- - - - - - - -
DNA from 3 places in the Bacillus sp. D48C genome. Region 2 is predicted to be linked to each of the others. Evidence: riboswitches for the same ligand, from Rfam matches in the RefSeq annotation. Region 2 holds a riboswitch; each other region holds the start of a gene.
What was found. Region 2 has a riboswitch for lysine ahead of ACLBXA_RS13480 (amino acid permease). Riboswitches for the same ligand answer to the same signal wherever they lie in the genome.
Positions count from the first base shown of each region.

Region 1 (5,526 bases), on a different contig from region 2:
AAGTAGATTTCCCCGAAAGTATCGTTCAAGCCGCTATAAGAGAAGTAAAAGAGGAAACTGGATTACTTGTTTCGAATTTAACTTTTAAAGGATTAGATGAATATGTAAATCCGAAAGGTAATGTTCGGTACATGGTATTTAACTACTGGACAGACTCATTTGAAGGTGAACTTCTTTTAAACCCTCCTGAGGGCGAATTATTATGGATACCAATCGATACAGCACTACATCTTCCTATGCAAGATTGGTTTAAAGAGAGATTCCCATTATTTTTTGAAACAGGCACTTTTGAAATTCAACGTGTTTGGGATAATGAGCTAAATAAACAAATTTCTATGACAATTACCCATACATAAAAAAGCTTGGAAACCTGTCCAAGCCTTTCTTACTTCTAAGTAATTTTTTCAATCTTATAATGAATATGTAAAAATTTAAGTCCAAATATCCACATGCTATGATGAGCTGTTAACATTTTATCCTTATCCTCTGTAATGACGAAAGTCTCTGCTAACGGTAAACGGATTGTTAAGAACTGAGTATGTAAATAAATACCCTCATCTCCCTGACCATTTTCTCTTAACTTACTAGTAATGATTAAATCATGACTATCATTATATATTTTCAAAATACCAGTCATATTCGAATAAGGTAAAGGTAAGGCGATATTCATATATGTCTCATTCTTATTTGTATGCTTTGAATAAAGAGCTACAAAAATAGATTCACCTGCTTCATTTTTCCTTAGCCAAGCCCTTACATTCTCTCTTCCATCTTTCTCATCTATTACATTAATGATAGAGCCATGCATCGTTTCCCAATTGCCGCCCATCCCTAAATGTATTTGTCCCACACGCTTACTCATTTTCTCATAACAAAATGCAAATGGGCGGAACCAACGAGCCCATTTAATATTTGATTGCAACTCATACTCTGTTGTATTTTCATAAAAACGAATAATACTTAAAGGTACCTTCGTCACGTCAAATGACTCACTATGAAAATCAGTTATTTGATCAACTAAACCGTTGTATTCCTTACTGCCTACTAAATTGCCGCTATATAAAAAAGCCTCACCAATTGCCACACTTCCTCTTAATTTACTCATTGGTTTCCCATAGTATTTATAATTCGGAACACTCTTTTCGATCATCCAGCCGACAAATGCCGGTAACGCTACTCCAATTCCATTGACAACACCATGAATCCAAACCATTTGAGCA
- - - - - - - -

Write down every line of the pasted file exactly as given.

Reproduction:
DNA from 3 places in the Bacillus sp. D48C genome. Region 2 is predicted to be linked to each of the others. Evidence: riboswitches for the same ligand, from Rfam matches in the RefSeq annotation. Region 2 holds a riboswitch; each other region holds the start of a gene.
What was found. Region 2 has a riboswitch for lysine ahead of ACLBXA_RS13480 (amino acid permease). Riboswitches for the same ligand answer to the same signal wherever they lie in the genome.
Positions count from the first base shown of each region.

Region 1 (5,526 bases), on a different contig from region 2:
AAGTAGATTTCCCCGAAAGTATCGTTCAAGCCGCTATAAGAGAAGTAAAAGAGGAAACTGGATTACTTGTTTCGAATTTAACTTTTAAAGGATTAGATGAATATGTAAATCCGAAAGGTAATGTTCGGTACATGGTATTTAACTACTGGACAGACTCATTTGAAGGTGAACTTCTTTTAAACCCTCCTGAGGGCGAATTATTATGGATACCAATCGATACAGCACTACATCTTCCTATGCAAGATTGGTTTAAAGAGAGATTCCCATTATTTTTTGAAACAGGCACTTTTGAAATTCAACGTGTTTGGGATAATGAGCTAAATAAACAAATTTCTATGACAATTACCCATACATAAAAAAGCTTGGAAACCTGTCCAAGCCTTTCTTACTTCTAAGTAATTTTTTCAATCTTATAATGAATATGTAAAAATTTAAGTCCAAATATCCACATGCTATGATGAGCTGTTAACATTTTATCCTTATCCTCTGTAATGACGAAAGTCTCTGCTAACGGTAAACGGATTGTTAAGAACTGAGTATGTAAATAAATACCCTCATCTCCCTGACCATTTTCTCTTAACTTACTAGTAATGATTAAATCATGACTATCATTATATATTTTCAAAATACCAGTCATATTCGAATAAGGTAAAGGTAAGGCGATATTCATATATGTCTCATTCTTATTTGTATGCTTTGAATAAAGAGCTACAAAAATAGATTCACCTGCTTCATTTTTCCTTAGCCAAGCCCTTACATTCTCTCTTCCATCTTTCTCATCTATTACATTAATGATAGAGCCATGCATCGTTTCCCAATTGCCGCCCATCCCTAAATGTATTTGTCCCACACGCTTACTCATTTTCTCATAACAAAATGCAAATGGGCGGAACCAACGAGCCCATTTAATATTTGATTGCAACTCATACTCTGTTGTATTTTCATAAAAACGAATAATACTTAAAGGTACCTTCGTCACGTCAAATGACTCACTATGAAAATCAGTTATTTGATCAACTAAACCGTTGTATTCCTTACTGCCTACTAAATTGCCGCTATATAAAAAAGCCTCACCAATTGCCACACTTCCTCTTAATTTACTCATTGGTTTCCCATAGTATTTATAATTCGGAACACTCTTTTCGATCATCCAGCCGACAAATGCCGGTAACGCTACTCCAATTCCATTGACAACACCATGAATCCAAACCATTTGAGCA